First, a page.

Where do you think this money comes from? It comes from the ratepayers. The water and sewer ratepayers, most of whom are also taxpayers, have been burdened with repaying $425 million dollars that should otherwise be used to pay for existing financial obligations of $3.5 billion for the CSO and Septic elimination programs (worthwhile projects) and the money stolen from ratepayers during the variable rate bond fiasco. Savings, if any materialize, should accrue to the ratepayers in reduced rates or to fund needed maintenance. If you have not noticed, we are building $3.5 billion of new infrastructure and it will need to be maintained.

    This is not free money that just fell from the sky. Citizens did not just pull it out of their back pocket. We, the ratepayers, are not off the hook; we have to pay it back, not them.

    "But the most compelling evidence is the commitment Citizens is making to continue investing in the utilities. In addition to handing over cash and taking on city debt, Citizens must make costly sewer upgrades, and CEO Carey Lykins has said the company also will complete a septic tank replacement program thatÃ?¢ââ??‰â??¢s under way."

    Again, Citizen's is not assuming any debt or paying for any costly upgrades; it is the debt of the ratepayers and it is the ratepayers who are paying for the costly upgrades. Before the transfer and sale, the debt was the responsibility of the ratepayers and after the transfer (sale), the debt will remain the responsibility of the ratepayers!

    In summary, it is a tax increase; it will just be hidden within our future water and sewer bills. It appears that you are just repeating the City's propaganda, rendering this newspaper to the same worthless status as the local weekly rag.

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  1. PJ - Mall operators like Simon, and most developers/ land owners, establish individual legal entities for each property to avoid having a problem location sink the ship, or simply structure the note to exclude anything but the property acting as collateral. Usually both. The big banks that lend are big boys that know the risks and aren't mad at Simon for forking over the deed and walking away.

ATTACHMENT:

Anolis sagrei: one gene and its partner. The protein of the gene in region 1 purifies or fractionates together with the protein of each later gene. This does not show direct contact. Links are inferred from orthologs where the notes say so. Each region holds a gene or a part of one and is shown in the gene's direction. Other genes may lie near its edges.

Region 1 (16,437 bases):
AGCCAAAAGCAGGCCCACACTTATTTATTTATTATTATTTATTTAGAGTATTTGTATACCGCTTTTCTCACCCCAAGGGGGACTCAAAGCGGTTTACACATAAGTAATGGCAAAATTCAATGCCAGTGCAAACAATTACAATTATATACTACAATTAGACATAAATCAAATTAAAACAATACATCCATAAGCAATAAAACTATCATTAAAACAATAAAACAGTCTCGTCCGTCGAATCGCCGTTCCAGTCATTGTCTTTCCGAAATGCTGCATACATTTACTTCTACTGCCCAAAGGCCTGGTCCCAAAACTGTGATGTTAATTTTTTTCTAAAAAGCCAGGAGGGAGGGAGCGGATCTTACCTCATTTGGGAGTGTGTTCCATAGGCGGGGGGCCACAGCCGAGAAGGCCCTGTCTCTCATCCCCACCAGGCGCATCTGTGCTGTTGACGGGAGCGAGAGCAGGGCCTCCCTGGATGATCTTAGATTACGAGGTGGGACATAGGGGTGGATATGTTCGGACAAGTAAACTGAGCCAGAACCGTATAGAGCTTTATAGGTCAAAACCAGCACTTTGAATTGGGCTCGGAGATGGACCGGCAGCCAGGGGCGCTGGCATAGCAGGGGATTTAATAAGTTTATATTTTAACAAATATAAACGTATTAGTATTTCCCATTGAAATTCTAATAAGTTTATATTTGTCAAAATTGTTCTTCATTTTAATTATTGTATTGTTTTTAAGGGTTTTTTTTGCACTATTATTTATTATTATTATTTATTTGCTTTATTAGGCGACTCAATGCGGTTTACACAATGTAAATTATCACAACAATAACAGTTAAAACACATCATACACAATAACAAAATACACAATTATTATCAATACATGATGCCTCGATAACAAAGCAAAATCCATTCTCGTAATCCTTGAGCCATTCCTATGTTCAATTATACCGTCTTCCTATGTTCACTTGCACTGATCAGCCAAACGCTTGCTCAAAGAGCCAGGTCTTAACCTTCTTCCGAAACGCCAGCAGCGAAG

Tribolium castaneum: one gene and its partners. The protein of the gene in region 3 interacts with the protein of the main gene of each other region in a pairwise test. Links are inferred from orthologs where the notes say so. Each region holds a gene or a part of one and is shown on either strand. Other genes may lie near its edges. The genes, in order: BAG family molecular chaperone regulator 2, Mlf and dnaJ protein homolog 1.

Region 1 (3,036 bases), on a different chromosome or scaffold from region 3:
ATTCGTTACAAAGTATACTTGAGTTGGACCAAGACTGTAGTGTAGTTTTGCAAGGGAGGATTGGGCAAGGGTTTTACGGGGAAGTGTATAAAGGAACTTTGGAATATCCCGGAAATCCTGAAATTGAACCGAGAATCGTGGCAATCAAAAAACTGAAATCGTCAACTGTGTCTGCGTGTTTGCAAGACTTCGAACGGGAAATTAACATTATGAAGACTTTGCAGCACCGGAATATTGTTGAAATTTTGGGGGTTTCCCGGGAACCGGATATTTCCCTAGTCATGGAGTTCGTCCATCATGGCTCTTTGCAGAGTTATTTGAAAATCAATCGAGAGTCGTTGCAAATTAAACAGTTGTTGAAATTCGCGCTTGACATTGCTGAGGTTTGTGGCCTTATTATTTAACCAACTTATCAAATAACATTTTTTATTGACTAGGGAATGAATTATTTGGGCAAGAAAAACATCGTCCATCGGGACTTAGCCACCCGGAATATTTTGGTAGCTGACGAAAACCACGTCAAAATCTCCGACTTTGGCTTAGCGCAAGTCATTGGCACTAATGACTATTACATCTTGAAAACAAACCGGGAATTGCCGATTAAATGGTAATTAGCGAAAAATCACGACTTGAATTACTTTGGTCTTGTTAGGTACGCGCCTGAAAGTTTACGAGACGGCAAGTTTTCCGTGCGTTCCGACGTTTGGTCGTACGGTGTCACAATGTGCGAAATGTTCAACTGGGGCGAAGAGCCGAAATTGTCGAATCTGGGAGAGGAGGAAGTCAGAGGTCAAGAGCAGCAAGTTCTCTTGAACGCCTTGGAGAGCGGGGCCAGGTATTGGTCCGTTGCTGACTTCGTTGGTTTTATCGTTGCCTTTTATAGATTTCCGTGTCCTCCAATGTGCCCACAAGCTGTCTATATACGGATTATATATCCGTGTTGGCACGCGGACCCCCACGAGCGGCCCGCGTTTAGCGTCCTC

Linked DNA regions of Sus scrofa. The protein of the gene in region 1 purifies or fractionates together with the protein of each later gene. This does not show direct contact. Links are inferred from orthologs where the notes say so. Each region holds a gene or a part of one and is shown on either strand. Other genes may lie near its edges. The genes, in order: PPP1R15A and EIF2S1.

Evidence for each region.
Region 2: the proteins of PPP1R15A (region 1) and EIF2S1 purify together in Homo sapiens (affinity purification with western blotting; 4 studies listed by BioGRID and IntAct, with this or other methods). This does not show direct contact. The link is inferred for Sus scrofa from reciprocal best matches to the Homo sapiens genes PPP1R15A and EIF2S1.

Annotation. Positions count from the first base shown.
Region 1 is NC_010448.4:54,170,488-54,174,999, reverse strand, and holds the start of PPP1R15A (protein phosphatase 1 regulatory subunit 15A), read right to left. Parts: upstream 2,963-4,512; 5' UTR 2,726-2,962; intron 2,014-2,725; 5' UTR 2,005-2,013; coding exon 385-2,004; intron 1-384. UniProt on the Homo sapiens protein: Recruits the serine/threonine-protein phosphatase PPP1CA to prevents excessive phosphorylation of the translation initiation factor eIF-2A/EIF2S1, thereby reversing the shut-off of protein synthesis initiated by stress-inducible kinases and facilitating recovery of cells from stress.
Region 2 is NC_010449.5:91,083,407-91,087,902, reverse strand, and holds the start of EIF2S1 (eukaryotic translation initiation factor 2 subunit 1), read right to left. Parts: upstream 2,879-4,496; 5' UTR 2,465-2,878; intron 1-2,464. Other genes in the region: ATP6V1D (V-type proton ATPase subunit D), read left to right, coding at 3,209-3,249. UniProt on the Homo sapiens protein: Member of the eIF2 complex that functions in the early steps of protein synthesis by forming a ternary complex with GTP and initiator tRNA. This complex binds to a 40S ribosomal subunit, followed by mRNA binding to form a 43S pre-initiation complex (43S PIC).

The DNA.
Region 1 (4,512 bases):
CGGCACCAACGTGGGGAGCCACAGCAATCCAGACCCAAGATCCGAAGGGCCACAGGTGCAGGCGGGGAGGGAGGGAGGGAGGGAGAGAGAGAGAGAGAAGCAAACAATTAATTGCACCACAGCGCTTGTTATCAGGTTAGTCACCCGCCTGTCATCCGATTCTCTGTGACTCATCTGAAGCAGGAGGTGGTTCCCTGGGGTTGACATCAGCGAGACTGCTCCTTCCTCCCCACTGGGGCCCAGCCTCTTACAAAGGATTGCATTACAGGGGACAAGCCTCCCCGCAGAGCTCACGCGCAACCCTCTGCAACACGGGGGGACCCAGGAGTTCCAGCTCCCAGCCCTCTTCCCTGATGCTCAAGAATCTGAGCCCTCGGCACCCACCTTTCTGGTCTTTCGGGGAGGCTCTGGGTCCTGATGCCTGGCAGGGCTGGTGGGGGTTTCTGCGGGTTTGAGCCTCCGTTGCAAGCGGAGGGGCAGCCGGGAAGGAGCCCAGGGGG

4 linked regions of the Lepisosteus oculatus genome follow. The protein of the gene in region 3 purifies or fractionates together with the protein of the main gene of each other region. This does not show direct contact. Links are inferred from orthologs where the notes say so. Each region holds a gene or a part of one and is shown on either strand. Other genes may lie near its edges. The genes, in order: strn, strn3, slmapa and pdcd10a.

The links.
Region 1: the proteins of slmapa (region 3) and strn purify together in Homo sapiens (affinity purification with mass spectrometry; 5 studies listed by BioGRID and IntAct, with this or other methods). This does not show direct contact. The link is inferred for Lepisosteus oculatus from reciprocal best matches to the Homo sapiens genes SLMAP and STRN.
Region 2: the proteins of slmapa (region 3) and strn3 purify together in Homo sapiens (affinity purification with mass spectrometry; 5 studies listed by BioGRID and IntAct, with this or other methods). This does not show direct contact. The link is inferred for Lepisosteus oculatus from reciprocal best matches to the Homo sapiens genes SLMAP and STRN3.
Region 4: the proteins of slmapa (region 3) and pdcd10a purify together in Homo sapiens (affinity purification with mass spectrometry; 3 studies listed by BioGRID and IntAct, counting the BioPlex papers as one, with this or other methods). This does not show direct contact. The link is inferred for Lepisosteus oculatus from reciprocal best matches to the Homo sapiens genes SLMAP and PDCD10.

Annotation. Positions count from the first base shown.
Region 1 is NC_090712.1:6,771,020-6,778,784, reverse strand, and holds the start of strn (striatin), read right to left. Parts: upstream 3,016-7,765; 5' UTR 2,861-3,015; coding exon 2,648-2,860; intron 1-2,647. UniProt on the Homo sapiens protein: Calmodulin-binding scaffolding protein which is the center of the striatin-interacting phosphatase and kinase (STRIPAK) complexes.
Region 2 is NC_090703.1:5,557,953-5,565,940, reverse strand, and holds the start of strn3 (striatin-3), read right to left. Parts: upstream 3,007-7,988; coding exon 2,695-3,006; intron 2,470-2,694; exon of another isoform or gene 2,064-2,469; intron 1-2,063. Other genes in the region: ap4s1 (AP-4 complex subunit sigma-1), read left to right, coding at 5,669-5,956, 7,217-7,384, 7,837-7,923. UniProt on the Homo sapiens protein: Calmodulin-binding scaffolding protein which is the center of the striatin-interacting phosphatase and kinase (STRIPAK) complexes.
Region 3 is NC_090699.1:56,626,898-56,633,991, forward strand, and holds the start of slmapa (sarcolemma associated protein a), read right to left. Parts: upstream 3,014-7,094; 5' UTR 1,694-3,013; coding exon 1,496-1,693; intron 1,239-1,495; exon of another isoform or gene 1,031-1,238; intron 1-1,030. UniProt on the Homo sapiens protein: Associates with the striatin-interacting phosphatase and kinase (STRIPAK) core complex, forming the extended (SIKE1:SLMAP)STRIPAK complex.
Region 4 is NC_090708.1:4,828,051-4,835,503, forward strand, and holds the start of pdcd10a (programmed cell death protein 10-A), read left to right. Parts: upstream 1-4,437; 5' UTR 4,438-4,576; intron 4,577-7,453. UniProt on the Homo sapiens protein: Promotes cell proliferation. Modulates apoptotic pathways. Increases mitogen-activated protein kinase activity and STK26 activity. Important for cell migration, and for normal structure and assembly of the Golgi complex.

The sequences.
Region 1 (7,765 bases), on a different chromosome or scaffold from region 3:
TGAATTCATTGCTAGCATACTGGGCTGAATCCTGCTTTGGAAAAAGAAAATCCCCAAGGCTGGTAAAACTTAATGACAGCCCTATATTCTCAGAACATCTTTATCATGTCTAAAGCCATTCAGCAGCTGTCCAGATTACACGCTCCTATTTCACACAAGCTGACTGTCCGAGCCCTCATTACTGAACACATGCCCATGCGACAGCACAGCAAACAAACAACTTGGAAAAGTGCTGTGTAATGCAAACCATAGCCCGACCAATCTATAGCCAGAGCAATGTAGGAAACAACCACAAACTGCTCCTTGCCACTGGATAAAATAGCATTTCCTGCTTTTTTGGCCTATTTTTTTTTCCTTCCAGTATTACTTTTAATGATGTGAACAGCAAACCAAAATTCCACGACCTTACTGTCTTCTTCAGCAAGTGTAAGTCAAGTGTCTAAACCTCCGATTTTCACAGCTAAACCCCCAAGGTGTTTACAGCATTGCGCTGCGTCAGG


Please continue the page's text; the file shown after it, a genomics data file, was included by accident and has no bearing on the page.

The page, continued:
2. Do any of the East side residence think that Macy, JC Penny's and the other national tenants would have letft the mall if they were making money?? I have read several post about how Simon neglected the property but it sounds like the Eastsiders stopped shopping at the mall even when it was full with all of the national retailers that you want to come back to the mall. I used to work at the Dick's at Washington Square and I know for a fact it's the worst performing Dick's in the Indianapolis market. You better start shopping there before it closes also.

  3. How can any company that has the cash and other assets be allowed to simply foreclose and not pay the debt? Simon, pay the debt and sell the property yourself. Don't just stiff the bank with the loan and require them to find a buyer.

  4. If you only knew....

  5. The proposal is structured in such a way that a private company (who has competitors in the marketplace) has struck a deal to get "financing" through utility ratepayers via IPL. Competitors to BlueIndy are at disadvantage now. The story isn't "how green can we be" but how creative "financing" through captive ratepayers benefits a company whose proposal should sink or float in the competitive marketplace without customer funding. If it was a great idea there would be financing available. IBJ needs to be doing a story on the utility ratemaking piece of this (which is pretty complicated) but instead it suggests that folks are whining about paying for being green.